“What’s your name, kid?” the deli owner asked her as she rested against the side of his building.
“Mink. Who’s askin’?” She didn’t like folks poking into her business. She was waiting on the bus and didn’t need to get hassled.
“Hmm. Interesting blue hair you got there.”
“Yeah…” Older people always had shit to say about the different colors, the piercings, the tats.
“You live up on the corner, right? I’ve seen you in the neighborhood.”
He better not be a perv. “Yeah. That’s right. How you know that?”
The way he laughed was a surprise and she frowned. “Settle down, Mink. Got no interest in a kid young enough to be my great-grandkid. I need somebody close to run errands and I’ll slip you a couple bucks.”
“What kind of errands?” she asked suspiciously.
“The produce guy won’t deliver. I need onions and tomatoes every couple days and I got the arthritis. I can’t drive anymore. My daughter runs the shop but she can’t do everything.”
“How many bucks you thinking a week for me to clear my schedule?”
Another laugh. “Let’s start with twenty and see if you show up.” She started to get her back up and he waved his hand impatiently. “It’s a flaw with your age group. You might not like it but that’s not my problem and it don’t change reality.”
“Alright. Alright. I’ll do it.” She put one hand on her hip. “I’ll show you you’re wrong about people like me.”
“Will you now?” he asked with a grin. “That would sure be a sight.”
“I got brains. I got hustle. I’m gonna surprise you, man.”
“Surprise me by calling me Mr. Hanson. Then you can carry on surprising me about the rest.”
“Sure, ma…Mr. Hanson.” He was a nice enough man. Her great-aunts bought all their cold cuts and holiday roasts from him. They had all her life. Besides, twenty bucks was twenty bucks. “Want me to run an errand now?”
“Thought you were waiting on the bus.”
She shrugged. “Nothing important. I was gonna lift a couple things at the mall. Figure this might be a better use of my time.”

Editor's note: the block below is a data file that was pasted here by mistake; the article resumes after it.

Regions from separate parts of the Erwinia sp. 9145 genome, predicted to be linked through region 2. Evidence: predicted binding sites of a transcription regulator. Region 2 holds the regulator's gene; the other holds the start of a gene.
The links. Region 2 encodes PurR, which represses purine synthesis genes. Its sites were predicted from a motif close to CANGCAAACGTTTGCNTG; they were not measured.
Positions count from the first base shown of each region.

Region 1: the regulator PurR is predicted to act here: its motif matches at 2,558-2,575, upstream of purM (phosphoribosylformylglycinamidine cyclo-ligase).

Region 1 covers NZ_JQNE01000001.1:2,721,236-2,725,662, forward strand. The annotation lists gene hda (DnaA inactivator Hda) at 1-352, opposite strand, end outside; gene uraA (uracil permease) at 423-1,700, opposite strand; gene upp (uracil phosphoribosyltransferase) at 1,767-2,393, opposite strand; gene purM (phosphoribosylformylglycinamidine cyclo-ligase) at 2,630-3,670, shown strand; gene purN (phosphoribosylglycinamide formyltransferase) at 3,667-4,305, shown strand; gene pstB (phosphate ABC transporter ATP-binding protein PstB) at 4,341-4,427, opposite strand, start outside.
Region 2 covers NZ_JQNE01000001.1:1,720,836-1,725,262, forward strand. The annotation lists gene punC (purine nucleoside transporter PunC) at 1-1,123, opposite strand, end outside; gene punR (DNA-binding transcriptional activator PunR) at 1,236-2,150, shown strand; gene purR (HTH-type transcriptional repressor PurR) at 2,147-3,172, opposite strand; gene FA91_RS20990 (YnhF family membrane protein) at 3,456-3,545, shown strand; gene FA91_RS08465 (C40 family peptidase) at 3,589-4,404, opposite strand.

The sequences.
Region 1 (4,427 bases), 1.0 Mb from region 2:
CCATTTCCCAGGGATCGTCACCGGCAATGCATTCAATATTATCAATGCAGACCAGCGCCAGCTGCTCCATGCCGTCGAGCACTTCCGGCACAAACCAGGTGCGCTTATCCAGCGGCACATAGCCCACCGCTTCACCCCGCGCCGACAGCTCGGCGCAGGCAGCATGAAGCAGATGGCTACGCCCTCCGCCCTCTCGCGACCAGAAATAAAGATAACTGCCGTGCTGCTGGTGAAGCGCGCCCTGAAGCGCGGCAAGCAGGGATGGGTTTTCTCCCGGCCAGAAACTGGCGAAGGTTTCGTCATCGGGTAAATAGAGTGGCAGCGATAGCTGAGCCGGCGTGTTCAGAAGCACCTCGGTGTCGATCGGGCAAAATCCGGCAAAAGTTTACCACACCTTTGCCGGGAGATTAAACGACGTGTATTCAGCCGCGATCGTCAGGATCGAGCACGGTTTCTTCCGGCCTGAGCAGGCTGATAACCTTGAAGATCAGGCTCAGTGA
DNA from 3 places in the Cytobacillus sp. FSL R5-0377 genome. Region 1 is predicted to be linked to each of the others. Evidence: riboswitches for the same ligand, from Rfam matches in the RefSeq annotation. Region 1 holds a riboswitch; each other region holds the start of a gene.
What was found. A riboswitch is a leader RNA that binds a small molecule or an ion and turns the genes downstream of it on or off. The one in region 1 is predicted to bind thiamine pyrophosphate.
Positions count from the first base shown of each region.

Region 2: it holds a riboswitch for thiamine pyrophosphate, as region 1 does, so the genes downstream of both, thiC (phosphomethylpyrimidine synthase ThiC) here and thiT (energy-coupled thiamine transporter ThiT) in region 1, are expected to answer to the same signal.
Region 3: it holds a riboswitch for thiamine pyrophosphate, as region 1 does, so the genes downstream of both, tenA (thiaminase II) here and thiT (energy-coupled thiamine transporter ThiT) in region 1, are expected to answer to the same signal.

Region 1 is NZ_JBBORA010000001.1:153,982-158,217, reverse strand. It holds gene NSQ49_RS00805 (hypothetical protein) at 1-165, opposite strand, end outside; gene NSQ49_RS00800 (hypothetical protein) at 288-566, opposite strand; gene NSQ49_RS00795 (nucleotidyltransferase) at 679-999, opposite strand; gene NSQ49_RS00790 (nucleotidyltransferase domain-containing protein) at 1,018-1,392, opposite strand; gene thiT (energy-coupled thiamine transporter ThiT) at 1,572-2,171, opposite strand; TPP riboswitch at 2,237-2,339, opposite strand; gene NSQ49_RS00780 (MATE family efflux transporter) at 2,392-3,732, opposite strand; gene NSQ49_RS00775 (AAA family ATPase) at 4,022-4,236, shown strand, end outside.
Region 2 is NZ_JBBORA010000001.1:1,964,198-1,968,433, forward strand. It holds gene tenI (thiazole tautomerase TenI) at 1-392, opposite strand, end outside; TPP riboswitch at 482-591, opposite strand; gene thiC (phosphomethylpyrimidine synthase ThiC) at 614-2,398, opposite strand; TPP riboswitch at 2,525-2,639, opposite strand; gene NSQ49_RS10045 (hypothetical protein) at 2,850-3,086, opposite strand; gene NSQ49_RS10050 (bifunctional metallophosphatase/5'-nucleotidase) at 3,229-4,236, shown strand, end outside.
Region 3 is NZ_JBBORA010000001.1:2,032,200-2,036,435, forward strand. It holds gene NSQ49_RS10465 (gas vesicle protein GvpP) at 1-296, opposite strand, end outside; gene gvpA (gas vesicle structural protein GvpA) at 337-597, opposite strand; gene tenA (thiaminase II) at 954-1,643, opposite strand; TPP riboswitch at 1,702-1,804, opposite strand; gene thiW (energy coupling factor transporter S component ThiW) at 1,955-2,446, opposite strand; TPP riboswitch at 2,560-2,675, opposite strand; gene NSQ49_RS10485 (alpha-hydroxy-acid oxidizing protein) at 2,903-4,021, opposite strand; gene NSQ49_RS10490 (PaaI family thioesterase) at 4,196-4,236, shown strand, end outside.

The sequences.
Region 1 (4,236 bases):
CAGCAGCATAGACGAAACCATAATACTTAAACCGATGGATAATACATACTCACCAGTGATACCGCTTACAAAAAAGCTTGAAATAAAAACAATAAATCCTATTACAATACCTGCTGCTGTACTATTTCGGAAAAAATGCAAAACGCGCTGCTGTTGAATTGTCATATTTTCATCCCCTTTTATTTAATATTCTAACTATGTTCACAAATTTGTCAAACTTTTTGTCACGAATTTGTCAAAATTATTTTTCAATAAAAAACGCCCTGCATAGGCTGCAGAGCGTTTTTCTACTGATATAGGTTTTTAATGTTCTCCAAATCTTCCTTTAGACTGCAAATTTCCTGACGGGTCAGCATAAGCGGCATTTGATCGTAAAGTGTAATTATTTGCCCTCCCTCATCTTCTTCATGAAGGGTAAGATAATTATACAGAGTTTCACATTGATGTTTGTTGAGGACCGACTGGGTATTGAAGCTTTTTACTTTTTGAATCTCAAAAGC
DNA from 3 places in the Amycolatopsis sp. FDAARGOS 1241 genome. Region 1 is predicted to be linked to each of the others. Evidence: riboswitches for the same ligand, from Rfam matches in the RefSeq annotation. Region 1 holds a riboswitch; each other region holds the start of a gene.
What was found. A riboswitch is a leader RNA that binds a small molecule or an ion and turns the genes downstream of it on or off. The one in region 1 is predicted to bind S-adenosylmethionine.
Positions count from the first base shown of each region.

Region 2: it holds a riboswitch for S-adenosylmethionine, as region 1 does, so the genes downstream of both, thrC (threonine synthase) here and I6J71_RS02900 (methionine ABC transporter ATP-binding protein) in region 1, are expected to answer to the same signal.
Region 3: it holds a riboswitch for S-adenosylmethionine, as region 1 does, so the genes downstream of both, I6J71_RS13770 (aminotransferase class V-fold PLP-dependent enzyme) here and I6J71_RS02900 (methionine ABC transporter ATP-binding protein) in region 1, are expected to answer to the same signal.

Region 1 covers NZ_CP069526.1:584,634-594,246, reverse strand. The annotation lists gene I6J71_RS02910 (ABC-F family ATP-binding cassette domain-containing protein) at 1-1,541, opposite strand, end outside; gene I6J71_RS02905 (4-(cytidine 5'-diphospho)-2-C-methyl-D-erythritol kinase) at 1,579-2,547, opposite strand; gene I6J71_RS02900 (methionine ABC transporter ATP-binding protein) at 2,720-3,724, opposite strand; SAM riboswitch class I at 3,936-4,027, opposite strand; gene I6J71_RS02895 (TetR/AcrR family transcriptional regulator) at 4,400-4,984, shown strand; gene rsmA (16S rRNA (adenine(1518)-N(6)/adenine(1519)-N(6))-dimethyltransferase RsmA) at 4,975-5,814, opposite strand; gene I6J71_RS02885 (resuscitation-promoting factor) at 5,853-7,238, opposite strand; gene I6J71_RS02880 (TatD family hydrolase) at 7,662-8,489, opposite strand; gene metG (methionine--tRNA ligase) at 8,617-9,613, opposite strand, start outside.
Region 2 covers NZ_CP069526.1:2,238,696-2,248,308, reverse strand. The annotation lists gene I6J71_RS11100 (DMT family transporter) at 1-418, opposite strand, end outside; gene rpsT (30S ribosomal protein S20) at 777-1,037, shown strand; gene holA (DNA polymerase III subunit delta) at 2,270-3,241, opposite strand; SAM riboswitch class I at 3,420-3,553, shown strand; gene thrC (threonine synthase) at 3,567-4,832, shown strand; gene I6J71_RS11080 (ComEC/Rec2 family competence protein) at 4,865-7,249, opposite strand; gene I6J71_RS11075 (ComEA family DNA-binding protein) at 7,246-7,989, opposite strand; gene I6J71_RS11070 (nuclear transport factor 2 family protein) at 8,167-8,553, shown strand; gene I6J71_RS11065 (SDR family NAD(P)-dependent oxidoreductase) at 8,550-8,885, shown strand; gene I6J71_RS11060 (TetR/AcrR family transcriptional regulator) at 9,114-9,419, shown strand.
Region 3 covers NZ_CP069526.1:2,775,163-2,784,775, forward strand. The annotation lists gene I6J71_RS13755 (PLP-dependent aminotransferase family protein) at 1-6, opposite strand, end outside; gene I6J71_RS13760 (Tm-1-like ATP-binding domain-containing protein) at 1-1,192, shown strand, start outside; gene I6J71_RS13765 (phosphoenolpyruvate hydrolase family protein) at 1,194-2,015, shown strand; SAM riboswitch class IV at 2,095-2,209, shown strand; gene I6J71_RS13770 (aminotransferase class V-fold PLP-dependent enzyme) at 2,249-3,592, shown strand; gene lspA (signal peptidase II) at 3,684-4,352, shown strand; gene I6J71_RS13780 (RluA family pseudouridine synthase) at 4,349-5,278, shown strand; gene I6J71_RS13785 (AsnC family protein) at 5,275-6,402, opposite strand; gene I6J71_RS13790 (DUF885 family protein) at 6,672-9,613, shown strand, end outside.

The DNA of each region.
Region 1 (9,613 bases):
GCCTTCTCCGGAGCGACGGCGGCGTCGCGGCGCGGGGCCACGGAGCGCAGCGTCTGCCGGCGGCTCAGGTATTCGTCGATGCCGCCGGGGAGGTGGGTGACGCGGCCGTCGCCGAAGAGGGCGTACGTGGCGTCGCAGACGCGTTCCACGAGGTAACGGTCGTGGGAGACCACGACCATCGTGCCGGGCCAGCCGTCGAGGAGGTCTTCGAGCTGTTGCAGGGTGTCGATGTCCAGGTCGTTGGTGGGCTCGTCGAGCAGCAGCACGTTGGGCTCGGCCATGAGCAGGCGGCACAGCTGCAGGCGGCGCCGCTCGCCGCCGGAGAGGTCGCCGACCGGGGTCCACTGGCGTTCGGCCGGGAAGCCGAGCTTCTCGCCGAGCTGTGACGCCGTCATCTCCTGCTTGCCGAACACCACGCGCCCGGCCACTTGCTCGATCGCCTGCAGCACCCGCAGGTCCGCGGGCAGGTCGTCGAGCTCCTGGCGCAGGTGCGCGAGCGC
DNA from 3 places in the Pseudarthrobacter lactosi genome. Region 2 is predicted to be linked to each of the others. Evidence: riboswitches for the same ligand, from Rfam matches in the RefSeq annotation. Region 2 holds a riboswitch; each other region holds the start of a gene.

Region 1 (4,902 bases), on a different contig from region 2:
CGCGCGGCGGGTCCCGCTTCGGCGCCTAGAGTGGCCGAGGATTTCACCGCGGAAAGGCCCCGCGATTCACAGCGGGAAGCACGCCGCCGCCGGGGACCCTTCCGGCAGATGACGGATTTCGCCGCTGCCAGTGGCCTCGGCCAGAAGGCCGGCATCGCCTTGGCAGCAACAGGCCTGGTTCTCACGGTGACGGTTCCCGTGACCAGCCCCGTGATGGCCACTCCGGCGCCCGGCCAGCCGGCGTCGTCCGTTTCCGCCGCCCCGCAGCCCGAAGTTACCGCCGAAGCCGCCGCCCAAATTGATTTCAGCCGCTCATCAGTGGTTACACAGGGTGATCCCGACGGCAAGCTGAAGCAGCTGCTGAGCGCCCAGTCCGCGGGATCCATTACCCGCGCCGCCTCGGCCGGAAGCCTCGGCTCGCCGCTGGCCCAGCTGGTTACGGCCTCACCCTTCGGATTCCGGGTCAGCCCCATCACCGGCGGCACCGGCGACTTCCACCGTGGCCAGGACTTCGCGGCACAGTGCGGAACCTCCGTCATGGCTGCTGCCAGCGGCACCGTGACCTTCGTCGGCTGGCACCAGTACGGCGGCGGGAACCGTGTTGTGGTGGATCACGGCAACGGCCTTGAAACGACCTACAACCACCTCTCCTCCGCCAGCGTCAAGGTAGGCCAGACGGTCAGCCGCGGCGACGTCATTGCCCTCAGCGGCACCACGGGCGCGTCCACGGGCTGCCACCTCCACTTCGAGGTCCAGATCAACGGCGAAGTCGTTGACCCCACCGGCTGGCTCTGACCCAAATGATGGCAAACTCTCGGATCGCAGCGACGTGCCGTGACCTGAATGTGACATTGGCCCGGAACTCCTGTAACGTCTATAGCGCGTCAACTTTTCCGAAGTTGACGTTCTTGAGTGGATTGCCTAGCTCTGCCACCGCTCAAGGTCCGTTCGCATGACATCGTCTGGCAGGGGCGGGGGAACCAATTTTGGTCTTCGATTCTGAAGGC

“Hmm. Interesting approach for a new employer.”
“Not an employer yet. Right now, you’re the guy with twenty dollars that could potentially belong to me.” She slung her pack over her shoulder. “And I’m gonna do what it takes to get it.”
He stepped inside to grab a piece of paper and a sack. “Talk to Sal. He has the order.” She took the stuff and turned to go. “Mink?” She turned back and he handed her a couple singles. “For a drink on your way. Supposed to get hot today.”
“Hey. Thanks. Be back in a bit.”
For a kid outside the norm, she took work serious. Not because it fulfilled her or anything. She liked making money. She liked buying books, going to concerts, seeing movies the weekend they came out, and taking trips with her friends.
It’d be nice to be independently wealthy but there weren’t many chances of that falling in her lap. Since she wasn’t going to have a fat bank account anytime soon, might as well make some cash honest.
Easier than trying to get a counter job from all the locals who frowned at her choice of style.
She had a lot of get up and go when she needed it. The butcher owned a flower shop down the block with his other daughter and a small diner with his son a few blocks away. Lots of opportunity to make twenties if she played her cards right.
No reason to turn down a single one. Life was too damn short.
© Shayne McClendon
My darling friend Angela Mink passed away in May 2017 and I struggled for several weeks to put stories I had for her into words. Little snippets that made me think of her, that made me smile, and I know she would have loved them. She might have even whimpered in happiness. My Jana Bobanna always referred to her as Angela Darling and it’s the only way I can think of her now. Our girl is loved and very much missed. ~Shayne